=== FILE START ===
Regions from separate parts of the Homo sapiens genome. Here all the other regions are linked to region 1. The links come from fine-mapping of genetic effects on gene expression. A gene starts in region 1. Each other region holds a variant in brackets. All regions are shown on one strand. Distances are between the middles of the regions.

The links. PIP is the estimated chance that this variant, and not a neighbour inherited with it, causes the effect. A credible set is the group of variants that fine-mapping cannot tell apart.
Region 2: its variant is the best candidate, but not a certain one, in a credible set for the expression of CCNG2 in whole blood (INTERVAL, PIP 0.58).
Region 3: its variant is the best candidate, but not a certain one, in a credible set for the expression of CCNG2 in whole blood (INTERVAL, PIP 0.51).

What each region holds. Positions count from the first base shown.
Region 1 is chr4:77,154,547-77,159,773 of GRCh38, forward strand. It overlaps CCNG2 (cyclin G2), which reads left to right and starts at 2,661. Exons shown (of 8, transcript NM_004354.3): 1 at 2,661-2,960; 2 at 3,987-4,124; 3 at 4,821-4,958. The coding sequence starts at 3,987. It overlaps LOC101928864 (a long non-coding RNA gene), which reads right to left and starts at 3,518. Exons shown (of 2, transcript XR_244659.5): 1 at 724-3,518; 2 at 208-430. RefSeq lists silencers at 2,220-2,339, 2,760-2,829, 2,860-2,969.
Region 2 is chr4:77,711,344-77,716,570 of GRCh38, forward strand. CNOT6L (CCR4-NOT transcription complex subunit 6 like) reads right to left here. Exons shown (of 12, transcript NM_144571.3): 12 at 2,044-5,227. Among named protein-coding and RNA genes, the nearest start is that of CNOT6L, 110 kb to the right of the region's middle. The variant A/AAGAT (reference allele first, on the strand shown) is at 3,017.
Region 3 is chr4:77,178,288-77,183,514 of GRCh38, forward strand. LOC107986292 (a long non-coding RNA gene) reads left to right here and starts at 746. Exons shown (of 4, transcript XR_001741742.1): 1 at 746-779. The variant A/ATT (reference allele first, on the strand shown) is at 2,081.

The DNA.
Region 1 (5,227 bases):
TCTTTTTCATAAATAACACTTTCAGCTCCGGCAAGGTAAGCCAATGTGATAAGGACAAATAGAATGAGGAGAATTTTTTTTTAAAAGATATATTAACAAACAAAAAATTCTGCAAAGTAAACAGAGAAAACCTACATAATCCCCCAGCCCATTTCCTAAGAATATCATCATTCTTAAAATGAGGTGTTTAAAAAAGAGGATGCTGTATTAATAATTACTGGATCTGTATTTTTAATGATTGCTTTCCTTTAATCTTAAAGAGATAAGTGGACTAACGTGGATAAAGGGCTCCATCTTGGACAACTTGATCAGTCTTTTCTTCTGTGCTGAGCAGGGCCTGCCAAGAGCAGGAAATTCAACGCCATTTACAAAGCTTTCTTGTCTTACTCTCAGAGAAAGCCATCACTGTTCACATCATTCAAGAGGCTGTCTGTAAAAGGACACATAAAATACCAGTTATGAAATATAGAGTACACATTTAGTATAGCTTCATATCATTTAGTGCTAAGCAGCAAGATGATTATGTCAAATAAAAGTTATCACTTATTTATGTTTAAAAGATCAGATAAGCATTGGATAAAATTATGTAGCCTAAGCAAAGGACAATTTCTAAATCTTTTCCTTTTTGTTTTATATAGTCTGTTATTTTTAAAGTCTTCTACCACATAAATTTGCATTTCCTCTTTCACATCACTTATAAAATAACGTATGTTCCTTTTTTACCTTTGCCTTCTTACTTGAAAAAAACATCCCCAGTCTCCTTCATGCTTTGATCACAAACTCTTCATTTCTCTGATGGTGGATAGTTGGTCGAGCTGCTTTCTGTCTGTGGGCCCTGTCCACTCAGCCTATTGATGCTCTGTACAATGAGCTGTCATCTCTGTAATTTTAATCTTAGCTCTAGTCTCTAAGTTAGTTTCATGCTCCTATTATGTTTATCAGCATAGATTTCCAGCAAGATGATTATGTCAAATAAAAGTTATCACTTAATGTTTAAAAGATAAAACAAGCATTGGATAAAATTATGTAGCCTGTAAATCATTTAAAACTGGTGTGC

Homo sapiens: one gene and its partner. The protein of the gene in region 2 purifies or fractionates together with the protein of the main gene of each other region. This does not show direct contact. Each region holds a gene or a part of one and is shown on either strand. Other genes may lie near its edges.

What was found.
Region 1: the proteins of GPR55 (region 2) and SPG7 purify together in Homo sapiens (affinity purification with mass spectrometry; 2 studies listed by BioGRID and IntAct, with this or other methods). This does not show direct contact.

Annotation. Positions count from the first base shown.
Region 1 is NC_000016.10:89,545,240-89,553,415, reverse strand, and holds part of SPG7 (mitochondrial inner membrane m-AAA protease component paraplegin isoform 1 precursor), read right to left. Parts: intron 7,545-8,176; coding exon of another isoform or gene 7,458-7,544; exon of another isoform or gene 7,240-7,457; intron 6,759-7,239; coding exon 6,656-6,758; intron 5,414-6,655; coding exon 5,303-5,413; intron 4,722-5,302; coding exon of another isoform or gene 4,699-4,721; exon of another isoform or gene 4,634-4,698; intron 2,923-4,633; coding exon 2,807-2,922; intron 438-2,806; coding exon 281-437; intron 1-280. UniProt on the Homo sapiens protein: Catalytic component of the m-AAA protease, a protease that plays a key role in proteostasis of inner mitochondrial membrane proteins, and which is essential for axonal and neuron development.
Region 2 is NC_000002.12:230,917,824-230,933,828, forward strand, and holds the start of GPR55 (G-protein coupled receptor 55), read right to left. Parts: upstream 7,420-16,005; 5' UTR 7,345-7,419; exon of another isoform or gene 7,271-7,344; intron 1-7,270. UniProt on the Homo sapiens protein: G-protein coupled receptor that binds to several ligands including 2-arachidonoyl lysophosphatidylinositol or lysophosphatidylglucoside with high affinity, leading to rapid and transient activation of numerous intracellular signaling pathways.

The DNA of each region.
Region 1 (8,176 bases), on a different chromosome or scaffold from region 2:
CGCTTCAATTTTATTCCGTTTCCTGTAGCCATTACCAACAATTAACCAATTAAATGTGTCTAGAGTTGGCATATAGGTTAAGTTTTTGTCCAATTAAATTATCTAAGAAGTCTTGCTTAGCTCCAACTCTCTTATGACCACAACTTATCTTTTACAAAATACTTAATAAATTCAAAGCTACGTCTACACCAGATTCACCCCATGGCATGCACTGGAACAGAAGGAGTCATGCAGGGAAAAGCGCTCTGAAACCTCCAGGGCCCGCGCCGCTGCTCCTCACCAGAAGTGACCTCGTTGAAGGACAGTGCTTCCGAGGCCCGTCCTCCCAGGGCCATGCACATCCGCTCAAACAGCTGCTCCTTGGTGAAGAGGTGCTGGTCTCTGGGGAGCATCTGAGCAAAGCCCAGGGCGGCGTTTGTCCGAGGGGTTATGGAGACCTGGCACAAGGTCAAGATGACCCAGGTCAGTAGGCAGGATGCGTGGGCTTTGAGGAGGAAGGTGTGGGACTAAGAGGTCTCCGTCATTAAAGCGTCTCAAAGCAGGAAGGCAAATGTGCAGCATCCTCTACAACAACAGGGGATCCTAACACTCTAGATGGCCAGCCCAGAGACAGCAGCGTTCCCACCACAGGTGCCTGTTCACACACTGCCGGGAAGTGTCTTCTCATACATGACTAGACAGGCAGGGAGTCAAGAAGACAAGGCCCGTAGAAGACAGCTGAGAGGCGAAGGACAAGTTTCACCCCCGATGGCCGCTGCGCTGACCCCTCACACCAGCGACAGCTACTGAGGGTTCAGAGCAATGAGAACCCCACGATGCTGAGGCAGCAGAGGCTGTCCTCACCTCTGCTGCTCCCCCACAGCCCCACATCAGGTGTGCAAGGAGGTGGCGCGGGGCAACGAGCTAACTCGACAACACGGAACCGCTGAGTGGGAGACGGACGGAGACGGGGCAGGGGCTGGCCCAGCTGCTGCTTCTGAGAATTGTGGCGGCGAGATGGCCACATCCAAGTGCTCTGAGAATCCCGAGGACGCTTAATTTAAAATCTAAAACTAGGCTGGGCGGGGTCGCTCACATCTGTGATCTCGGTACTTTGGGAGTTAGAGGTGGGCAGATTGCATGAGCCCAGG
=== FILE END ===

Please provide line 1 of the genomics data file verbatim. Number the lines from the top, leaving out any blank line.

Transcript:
Regions from separate parts of the Homo sapiens genome. Here all the other regions are linked to region 1. The links come from fine-mapping of genetic effects on gene expression. A gene starts in region 1. Each other region holds a variant in brackets. All regions are shown on one strand. Distances are between the middles of the regions.